When: throughout the night all month
What’s special: Gamma (γ) Leonis (Algieba) is one of the best double stars in the entire sky and makes a superb introduction for beginners yet to sample the delights of double-star observing. Being Leo’s second-brightest star, Algieba, whose components shine with a combined magnitude of +2, is easy to find with the naked eye. Point – a small telescope its way and you’ll be treated to the exceptionally fine sight of as near as one can get to a pair of golden stars that are easily split at moderate- to high-power, unless the seeing is dismally poor.
How to observe: Algieba was identified as double by William Herschel in 1782. Gamma-1 is a magnitude +2.3 class K1 giant star, with a fainter (magnitude +3.6) companion that’s classed as a G7 giant. The pair lie about 126 light years away and orbit around a common centre of gravity in a highly eccentric, 510-year orbit; at their closest, the pair lie just 26 astronomical units (AU) apart, pulling out to 313 AU when at their greatest separation.
Algieba’s orbital period is so long that astronomers have observed only a fraction of Algieba’s orbit; perhaps insufficient time has elapsed so far to be totally confident of its parameters. It’s calculated that the pair were last at their closest in 1671, their separation slowly increasing ever since.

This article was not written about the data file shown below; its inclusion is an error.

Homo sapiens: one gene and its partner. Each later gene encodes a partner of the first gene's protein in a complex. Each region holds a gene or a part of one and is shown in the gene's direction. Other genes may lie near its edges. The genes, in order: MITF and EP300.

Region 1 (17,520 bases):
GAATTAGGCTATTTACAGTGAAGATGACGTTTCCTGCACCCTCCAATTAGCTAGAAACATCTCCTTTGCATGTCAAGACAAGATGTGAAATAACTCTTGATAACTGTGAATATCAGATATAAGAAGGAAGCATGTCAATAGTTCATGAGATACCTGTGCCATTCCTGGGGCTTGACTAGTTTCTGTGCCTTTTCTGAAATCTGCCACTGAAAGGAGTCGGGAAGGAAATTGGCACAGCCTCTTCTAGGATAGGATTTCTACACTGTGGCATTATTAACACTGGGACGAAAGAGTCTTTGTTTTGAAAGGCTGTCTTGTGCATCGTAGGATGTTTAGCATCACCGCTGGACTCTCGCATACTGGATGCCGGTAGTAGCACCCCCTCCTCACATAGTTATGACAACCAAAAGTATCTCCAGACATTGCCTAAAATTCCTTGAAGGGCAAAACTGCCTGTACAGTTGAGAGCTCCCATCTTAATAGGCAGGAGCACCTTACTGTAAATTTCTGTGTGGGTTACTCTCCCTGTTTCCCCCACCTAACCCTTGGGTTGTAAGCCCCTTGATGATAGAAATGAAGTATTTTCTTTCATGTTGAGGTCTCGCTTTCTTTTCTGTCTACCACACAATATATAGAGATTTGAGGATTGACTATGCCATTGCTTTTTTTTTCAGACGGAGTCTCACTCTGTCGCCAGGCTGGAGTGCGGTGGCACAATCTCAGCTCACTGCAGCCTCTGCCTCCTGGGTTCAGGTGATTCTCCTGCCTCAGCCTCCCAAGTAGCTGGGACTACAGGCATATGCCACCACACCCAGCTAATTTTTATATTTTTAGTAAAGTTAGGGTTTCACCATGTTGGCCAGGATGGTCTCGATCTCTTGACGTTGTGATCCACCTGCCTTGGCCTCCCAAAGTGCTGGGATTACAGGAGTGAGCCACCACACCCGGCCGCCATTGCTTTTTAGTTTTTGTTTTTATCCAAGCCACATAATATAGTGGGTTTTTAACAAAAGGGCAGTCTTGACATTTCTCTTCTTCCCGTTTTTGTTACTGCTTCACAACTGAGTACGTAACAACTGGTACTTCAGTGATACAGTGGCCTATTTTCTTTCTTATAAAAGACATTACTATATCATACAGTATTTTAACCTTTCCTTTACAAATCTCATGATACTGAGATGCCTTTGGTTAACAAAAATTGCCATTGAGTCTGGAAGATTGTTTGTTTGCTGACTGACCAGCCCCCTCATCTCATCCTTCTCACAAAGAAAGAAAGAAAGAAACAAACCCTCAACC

A 80mm (~three-inch) telescope operating at moderate power is sufficient to resolve this exceptionally pretty pair, with both components, currently separated by 4.6 arcseconds, presenting with a beautiful, orange-yellow hue. The secondary has been reported as revealing a greenish hue in observations made through larger- aperture telescopes.
Algieba forms part of the famous ‘Sickle’ asterism of bright stars that lie in western Leo, and is often described as a backwards question mark (first-magnitude Regulus represents the ‘full-stop’). At mid-month, it crosses the southern meridian (culminates) at about 10.45pm GMT at a very favourable altitude of in excess of 53 degrees.